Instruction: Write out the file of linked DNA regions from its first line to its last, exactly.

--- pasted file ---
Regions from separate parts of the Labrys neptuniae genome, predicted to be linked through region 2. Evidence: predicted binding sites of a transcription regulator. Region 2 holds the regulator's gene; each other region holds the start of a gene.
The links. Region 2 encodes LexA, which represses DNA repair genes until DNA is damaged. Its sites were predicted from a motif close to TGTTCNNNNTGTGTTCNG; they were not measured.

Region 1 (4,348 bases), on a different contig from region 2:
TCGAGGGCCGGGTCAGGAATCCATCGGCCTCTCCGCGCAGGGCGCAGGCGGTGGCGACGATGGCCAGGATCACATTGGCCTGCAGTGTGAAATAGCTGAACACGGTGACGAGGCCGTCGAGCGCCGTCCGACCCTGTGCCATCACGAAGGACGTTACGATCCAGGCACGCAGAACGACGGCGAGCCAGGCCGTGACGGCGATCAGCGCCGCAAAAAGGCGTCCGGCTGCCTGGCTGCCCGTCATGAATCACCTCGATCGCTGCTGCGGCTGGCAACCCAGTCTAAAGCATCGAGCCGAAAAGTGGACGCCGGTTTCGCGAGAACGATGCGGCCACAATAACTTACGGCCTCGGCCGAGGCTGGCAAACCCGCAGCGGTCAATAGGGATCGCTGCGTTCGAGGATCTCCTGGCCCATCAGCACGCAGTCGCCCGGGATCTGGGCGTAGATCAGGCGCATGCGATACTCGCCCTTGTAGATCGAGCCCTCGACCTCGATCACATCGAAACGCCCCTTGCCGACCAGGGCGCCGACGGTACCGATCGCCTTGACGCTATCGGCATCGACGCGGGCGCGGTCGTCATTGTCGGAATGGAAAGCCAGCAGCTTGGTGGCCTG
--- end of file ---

Regions from separate parts of the Labrys neptuniae genome, predicted to be linked through region 2. Evidence: predicted binding sites of a transcription regulator. Region 2 holds the regulator's gene; each other region holds the start of a gene.
The links. Region 2 encodes LexA, which represses DNA repair genes until DNA is damaged. Its sites were predicted from a motif close to TGTTCNNNNTGTGTTCNG; they were not measured.

Region 1 (4,348 bases), on a different contig from region 2:
TCGAGGGCCGGGTCAGGAATCCATCGGCCTCTCCGCGCAGGGCGCAGGCGGTGGCGACGATGGCCAGGATCACATTGGCCTGCAGTGTGAAATAGCTGAACACGGTGACGAGGCCGTCGAGCGCCGTCCGACCCTGTGCCATCACGAAGGACGTTACGATCCAGGCACGCAGAACGACGGCGAGCCAGGCCGTGACGGCGATCAGCGCCGCAAAAAGGCGTCCGGCTGCCTGGCTGCCCGTCATGAATCACCTCGATCGCTGCTGCGGCTGGCAACCCAGTCTAAAGCATCGAGCCGAAAAGTGGACGCCGGTTTCGCGAGAACGATGCGGCCACAATAACTTACGGCCTCGGCCGAGGCTGGCAAACCCGCAGCGGTCAATAGGGATCGCTGCGTTCGAGGATCTCCTGGCCCATCAGCACGCAGTCGCCCGGGATCTGGGCGTAGATCAGGCGCATGCGATACTCGCCCTTGTAGATCGAGCCCTCGACCTCGATCACATCGAAACGCCCCTTGCCGACCAGGGCGCCGACGGTACCGATCGCCTTGACGCTATCGGCATCGACGCGGGCGCGGTCGTCATTGTCGGAATGGAAAGCCAGCAGCTTGGTGGCCTG